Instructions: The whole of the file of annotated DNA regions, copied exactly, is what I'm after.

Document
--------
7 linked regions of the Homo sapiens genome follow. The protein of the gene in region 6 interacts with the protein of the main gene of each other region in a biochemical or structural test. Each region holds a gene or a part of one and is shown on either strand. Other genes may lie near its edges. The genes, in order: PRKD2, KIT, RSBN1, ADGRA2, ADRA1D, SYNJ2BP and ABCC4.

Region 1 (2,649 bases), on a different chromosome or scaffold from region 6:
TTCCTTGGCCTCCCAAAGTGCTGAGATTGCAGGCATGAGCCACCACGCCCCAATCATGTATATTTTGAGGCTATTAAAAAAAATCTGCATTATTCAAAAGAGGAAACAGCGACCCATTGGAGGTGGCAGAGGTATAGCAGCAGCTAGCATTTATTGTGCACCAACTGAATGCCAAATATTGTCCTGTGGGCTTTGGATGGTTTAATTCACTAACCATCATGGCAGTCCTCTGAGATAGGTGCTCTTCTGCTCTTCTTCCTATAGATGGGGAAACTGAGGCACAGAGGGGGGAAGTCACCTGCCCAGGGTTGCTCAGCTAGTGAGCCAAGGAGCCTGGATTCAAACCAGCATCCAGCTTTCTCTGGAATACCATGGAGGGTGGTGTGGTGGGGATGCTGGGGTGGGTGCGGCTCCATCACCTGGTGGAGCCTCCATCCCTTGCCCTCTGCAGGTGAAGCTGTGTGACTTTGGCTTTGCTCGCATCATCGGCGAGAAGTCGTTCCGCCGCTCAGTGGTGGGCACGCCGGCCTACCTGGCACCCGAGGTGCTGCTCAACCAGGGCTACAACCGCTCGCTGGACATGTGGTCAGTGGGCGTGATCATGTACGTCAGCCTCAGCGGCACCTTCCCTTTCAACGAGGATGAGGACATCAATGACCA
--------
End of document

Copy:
7 linked regions of the Homo sapiens genome follow. The protein of the gene in region 6 interacts with the protein of the main gene of each other region in a biochemical or structural test. Each region holds a gene or a part of one and is shown on either strand. Other genes may lie near its edges. The genes, in order: PRKD2, KIT, RSBN1, ADGRA2, ADRA1D, SYNJ2BP and ABCC4.

Region 1 (2,649 bases), on a different chromosome or scaffold from region 6:
TTCCTTGGCCTCCCAAAGTGCTGAGATTGCAGGCATGAGCCACCACGCCCCAATCATGTATATTTTGAGGCTATTAAAAAAAATCTGCATTATTCAAAAGAGGAAACAGCGACCCATTGGAGGTGGCAGAGGTATAGCAGCAGCTAGCATTTATTGTGCACCAACTGAATGCCAAATATTGTCCTGTGGGCTTTGGATGGTTTAATTCACTAACCATCATGGCAGTCCTCTGAGATAGGTGCTCTTCTGCTCTTCTTCCTATAGATGGGGAAACTGAGGCACAGAGGGGGGAAGTCACCTGCCCAGGGTTGCTCAGCTAGTGAGCCAAGGAGCCTGGATTCAAACCAGCATCCAGCTTTCTCTGGAATACCATGGAGGGTGGTGTGGTGGGGATGCTGGGGTGGGTGCGGCTCCATCACCTGGTGGAGCCTCCATCCCTTGCCCTCTGCAGGTGAAGCTGTGTGACTTTGGCTTTGCTCGCATCATCGGCGAGAAGTCGTTCCGCCGCTCAGTGGTGGGCACGCCGGCCTACCTGGCACCCGAGGTGCTGCTCAACCAGGGCTACAACCGCTCGCTGGACATGTGGTCAGTGGGCGTGATCATGTACGTCAGCCTCAGCGGCACCTTCCCTTTCAACGAGGATGAGGACATCAATGACCA